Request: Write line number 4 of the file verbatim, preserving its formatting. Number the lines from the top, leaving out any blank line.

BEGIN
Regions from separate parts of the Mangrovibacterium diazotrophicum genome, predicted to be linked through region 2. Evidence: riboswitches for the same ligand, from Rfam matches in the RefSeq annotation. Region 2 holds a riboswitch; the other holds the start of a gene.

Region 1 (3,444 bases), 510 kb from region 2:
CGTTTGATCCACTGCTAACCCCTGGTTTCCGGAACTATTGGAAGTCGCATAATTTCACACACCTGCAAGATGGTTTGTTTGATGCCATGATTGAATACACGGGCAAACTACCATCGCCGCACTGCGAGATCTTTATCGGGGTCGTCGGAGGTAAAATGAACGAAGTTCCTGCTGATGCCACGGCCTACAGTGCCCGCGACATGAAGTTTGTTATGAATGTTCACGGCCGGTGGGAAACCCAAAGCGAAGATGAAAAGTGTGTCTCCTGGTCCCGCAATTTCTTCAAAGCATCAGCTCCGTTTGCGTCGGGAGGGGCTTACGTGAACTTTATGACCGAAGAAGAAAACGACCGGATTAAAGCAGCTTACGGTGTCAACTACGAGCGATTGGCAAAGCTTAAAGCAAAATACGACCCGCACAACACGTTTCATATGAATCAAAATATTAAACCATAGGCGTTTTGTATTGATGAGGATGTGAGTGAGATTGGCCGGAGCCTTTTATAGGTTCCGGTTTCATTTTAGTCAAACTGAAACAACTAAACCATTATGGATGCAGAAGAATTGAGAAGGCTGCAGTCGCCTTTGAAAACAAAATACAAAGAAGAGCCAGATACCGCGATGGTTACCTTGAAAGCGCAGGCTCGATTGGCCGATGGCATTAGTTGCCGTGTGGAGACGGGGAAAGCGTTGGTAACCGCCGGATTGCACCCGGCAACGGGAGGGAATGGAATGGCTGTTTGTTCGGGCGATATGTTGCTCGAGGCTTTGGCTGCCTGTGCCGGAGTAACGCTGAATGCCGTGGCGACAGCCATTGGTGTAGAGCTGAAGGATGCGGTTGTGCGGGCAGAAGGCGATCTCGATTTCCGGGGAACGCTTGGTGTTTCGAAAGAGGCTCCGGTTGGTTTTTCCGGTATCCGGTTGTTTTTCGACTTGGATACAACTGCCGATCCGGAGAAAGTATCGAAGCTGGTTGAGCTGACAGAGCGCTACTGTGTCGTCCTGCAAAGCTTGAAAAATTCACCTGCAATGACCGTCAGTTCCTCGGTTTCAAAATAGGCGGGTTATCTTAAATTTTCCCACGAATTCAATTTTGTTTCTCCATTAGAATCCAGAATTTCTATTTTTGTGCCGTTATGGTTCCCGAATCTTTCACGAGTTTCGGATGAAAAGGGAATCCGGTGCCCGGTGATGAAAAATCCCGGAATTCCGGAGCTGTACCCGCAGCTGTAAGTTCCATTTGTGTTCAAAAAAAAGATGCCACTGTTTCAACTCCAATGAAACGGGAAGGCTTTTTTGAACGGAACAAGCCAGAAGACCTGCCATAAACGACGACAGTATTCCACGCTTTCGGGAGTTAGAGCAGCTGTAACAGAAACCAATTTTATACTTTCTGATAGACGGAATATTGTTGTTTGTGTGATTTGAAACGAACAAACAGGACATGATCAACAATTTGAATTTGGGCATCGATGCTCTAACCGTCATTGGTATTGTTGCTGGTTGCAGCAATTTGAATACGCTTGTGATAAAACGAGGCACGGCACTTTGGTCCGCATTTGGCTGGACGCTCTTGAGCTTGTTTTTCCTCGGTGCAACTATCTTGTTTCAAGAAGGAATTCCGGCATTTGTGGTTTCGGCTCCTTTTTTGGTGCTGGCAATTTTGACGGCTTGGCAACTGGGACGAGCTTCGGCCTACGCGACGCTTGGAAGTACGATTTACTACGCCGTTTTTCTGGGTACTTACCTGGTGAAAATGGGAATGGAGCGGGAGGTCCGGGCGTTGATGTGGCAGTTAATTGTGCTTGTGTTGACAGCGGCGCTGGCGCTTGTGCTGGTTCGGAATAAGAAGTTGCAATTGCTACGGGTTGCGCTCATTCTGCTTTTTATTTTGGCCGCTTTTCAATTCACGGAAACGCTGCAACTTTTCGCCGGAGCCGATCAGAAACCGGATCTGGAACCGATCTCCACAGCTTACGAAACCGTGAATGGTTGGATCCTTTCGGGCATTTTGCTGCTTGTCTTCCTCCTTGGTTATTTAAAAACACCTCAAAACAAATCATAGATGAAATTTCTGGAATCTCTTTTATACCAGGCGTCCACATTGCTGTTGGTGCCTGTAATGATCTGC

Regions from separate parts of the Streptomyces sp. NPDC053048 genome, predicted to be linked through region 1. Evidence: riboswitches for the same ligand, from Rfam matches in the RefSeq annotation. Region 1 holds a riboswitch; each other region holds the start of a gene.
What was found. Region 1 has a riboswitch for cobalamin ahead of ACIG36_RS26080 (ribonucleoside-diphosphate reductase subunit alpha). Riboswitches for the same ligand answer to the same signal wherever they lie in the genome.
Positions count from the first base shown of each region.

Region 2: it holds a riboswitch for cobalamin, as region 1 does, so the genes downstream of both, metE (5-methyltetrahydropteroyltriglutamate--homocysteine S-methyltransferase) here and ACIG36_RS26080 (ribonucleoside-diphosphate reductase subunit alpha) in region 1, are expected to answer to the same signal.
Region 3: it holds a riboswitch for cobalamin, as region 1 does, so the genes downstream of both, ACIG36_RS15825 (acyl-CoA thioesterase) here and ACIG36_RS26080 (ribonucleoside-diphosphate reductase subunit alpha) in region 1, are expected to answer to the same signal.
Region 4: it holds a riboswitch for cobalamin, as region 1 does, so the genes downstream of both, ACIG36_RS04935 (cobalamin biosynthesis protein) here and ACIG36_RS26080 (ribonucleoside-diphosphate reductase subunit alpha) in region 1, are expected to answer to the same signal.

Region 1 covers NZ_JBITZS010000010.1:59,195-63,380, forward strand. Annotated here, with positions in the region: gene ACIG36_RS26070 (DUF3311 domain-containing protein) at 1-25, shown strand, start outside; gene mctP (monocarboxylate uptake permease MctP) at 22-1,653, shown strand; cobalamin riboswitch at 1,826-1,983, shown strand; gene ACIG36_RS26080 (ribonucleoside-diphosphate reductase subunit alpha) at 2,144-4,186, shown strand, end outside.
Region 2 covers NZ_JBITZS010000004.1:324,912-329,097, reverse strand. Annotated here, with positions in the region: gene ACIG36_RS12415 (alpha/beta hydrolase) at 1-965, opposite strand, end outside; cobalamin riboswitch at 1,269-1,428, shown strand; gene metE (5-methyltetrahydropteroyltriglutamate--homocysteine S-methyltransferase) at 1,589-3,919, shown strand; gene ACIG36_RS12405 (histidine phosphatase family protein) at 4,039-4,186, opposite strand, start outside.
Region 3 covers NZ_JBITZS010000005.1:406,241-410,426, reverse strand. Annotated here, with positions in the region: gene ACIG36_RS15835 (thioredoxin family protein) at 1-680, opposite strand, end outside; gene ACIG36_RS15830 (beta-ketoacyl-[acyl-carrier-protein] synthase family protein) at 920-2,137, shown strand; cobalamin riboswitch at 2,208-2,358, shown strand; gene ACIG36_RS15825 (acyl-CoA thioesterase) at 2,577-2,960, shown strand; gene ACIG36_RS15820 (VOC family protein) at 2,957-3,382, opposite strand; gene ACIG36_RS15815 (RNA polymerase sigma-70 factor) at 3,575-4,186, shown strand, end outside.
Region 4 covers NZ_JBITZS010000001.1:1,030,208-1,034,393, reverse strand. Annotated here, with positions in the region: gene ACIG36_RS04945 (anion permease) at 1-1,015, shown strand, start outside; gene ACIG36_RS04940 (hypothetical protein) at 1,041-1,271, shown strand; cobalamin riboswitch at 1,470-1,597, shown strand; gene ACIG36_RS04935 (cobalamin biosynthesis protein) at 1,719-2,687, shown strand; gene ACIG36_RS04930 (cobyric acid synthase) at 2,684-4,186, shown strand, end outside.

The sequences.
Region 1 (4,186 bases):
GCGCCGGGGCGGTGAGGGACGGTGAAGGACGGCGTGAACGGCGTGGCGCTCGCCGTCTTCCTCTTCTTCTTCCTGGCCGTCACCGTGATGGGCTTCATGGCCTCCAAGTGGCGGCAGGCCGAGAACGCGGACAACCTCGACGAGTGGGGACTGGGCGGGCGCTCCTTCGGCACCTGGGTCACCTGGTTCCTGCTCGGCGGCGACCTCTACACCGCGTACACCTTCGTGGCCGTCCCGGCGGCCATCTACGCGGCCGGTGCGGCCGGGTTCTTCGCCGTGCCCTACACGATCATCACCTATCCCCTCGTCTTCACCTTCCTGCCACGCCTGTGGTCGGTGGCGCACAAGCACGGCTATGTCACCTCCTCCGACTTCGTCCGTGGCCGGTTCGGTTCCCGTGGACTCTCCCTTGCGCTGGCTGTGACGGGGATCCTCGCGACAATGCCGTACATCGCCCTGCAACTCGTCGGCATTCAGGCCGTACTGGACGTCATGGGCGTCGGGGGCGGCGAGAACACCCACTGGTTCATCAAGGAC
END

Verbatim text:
Regions from separate parts of the Streptomyces sp. NPDC053048 genome, predicted to be linked through region 1. Evidence: riboswitches for the same ligand, from Rfam matches in the RefSeq annotation. Region 1 holds a riboswitch; each other region holds the start of a gene.